Azure, Veeam, and Gridstore, a match made in heaven!?
Microsoft Azure currently provides the best quality public cloud platform available. In a 2013 industry report benchmark comparison of performance, availability and scalability, Azure came out on top in terms of read, and write performance of Blob storage.
Veeam is a fast growing software company that provides a highly scalable, feature-rich, robust backup and replication solution that’s built for virtualized workloads from the ground up including VMWare and Hyper-V virtual workloads. Veeam has been on the cutting edge of backup and replication technologies with unique features like SureBackup/verified protection, Virtual labs, Universal Application Item Recovery, and well-developed reporting. Not to mention a slew of ‘Explorers‘ like SQL, Exchange, SharePoint, and Active Directory Explorer. Veeam Cloud Connect is a feature added in version 8 in December 2014 that allows independent public cloud providers the ability to provide off-site backup for Veeam clients.
Gridstore provides a hardware storage array optimized for Microsoft workloads. At its core, the array is composed of standard rack-mount servers (storage nodes) running Windows OS and Gridstore’s proprietary vController which is a driver that uses local storage on the Gridstore node and presents it to storage-consuming servers over IP.
Although a single Azure subscription can have 100 Storage Accounts, each can have 500 TB of Blob storage, a single Azure VM can have a limited number of data disks attached to it. Azure VM disks are implemented as Page Blobs which have a 1TB limit as of January 2015. As a result, an Azure VM can have a maximum of 32 TB of attached storage.
Consequently, an Azure VM is currently not fully adequate for use as a Veeam Cloud Connect provider for Enterprise clients who typically need several hundred terabytes of offsite DR/storage.
If Gridstore is to use Azure VMs as storage nodes, the following architecture may provide the perfect solution to aggregate Azure storage:
(This is a big IF. To my knowledge, Gridstore currently do not offer their product as a software, but only as an appliance)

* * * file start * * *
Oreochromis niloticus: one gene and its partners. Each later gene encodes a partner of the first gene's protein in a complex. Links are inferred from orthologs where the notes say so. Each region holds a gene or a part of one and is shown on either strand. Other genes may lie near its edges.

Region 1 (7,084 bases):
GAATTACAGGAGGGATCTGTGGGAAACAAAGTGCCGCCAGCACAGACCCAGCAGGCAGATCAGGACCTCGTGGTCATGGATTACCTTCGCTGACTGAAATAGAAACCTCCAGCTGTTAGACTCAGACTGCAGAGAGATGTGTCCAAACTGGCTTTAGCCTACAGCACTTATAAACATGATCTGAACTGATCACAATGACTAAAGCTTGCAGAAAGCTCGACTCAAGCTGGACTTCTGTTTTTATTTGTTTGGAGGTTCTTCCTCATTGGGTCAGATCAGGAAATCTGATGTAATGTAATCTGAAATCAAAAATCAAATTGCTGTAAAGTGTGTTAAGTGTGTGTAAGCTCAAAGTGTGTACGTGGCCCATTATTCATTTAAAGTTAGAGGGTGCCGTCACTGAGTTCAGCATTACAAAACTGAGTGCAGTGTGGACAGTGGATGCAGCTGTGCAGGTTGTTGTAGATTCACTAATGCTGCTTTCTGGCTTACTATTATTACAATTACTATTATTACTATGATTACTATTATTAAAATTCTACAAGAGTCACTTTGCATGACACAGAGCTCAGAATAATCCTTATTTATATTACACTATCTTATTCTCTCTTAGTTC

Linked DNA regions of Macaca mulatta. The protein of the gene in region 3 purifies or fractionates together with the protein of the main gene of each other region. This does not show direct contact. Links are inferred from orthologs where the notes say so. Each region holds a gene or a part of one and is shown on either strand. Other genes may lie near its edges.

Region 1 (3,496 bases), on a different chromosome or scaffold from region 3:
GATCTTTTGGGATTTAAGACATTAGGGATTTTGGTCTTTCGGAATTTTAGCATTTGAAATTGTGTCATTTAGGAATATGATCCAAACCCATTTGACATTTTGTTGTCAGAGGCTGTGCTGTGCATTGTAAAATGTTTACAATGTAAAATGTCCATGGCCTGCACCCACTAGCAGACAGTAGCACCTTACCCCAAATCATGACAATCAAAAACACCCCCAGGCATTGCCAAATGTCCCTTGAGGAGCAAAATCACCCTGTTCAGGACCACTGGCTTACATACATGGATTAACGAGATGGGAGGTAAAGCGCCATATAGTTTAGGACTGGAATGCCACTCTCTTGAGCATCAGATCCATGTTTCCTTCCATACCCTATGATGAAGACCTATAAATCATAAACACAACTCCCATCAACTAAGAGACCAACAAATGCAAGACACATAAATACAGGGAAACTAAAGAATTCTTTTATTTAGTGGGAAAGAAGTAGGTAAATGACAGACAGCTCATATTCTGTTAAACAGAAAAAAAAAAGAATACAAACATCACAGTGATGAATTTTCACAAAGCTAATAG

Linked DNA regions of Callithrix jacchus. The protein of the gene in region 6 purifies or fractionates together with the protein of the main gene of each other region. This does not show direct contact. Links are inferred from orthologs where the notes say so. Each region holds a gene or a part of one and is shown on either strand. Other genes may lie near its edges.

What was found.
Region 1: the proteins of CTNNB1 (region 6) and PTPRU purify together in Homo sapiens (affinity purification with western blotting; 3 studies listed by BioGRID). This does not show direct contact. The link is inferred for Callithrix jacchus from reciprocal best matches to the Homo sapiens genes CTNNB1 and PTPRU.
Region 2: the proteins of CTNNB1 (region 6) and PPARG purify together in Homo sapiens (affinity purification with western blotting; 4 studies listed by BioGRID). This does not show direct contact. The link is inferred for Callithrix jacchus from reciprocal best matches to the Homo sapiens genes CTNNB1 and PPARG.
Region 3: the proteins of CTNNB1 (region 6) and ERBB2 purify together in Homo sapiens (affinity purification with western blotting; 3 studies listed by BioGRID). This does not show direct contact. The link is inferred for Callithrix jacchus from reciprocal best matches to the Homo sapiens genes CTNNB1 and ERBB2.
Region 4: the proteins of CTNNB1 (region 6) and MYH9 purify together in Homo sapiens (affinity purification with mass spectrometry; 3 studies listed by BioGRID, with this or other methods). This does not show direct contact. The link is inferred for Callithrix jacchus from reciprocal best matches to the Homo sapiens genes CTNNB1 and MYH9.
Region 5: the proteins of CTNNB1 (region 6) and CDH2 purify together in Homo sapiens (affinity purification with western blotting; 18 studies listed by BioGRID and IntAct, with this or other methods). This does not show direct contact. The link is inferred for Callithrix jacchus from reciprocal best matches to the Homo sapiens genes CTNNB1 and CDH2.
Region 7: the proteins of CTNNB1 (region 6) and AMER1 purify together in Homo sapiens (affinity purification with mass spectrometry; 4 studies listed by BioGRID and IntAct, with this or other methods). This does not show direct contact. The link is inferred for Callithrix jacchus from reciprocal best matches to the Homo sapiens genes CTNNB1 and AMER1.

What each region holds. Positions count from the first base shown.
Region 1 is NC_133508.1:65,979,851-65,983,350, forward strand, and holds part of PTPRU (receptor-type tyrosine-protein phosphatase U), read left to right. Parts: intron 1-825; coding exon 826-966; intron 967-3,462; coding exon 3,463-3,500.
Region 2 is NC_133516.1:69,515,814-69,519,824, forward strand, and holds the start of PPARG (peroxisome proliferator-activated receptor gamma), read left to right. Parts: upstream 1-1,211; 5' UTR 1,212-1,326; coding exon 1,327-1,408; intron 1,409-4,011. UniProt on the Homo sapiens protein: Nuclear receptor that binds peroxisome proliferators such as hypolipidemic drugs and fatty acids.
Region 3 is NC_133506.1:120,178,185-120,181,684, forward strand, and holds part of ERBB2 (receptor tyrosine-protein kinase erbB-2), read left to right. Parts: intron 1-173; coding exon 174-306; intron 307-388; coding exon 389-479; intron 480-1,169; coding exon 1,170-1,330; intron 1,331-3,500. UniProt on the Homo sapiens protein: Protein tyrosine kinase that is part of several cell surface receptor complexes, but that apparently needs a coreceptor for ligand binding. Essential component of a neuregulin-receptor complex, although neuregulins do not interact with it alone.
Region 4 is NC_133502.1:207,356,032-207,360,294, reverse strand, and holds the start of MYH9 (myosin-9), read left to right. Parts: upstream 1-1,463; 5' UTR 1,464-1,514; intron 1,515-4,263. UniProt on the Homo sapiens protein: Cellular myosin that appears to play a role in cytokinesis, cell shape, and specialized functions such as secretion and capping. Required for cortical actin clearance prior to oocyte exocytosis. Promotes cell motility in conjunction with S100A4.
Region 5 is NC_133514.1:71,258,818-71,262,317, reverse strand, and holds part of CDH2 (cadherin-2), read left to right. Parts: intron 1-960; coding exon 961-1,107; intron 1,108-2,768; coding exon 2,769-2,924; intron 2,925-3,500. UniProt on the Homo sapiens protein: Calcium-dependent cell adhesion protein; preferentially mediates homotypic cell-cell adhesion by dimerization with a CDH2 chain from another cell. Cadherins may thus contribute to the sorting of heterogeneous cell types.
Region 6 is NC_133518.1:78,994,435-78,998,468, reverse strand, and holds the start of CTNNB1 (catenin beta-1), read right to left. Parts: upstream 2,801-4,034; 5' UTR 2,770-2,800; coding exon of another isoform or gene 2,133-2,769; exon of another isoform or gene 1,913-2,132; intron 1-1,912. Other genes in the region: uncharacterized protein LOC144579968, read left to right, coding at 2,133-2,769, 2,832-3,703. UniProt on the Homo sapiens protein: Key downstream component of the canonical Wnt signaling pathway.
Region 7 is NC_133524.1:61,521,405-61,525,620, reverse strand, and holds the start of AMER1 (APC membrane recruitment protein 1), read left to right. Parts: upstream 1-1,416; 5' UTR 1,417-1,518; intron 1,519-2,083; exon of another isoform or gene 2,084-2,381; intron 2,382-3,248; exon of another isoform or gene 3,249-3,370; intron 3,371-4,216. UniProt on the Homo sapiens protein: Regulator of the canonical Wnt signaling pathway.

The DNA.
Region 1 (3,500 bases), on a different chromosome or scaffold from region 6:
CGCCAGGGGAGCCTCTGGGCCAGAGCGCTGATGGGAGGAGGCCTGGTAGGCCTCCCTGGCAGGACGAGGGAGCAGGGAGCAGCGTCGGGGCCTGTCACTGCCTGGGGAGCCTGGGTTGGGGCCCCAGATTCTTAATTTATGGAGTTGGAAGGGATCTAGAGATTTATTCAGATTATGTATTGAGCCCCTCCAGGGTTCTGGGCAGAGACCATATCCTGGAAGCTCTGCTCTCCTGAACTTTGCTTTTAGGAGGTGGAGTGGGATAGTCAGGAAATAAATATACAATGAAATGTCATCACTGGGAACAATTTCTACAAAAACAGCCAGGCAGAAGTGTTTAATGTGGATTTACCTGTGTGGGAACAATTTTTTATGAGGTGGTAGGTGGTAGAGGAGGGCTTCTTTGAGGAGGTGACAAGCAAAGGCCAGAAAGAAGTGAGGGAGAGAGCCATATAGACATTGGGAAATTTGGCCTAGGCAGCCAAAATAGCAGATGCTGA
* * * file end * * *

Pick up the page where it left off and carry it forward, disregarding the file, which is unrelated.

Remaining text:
- 6 VMs to act as Gridstore capacity storage nodes. Each is a Standard A4 size VM with 8 cores, 14 GB RAM, and 16x 1TB disks. I picked Standard A4 to take advantage of a 500 IOPS higher throttle limit per disk as opposed to 300 IO/disk for A4 Basic VM.
- A single 80 TB Grid Protect Level 1 vLUN can be presented from the Gridstore array to a Veeam Cloud Connect VM. This will be striped over 6 nodes and will survive a single VM failure.
- I recommend having a maximum of 40 disks in a Storage Account since a Standard Storage account has a maximum 20k IOPS.
- One A3 VM to be used for Veeam Backup and Replication 8, its SQL 2012 Express, Gateway, and WAN Accelerator. The WAN Accelerator cache disk can be built as a single simple storage space using 8x 50 GB disks, 8-columns providing 480 MB/s or 4K IOPS. This VM can be configured with 2 vNICs which a long awaited feature now available to Azure VMs.
- Storage capacity scalability: simply add more Gridstore nodes. This can scale up to several petabytes.
Azure cost summary:
In this architecture, Azure costs can be summarized as:
That’s $8,419/month for 80 TB payload, or $105.24/TB/month. $4,935 (59%) of which is for Page Blob LRS 96.5 TB raw storage at $0.05/GB/month, and $3,484 (41%) is for compute resources. The latter can be cut in half if Microsoft offers 16 disks for Standard A3 VMs instead of a maximum of 8.
This does not factor in Veeam or Gridstore costs.
Still, highly scalable, redundant, fast storage at $105/TB/month is pretty competitive.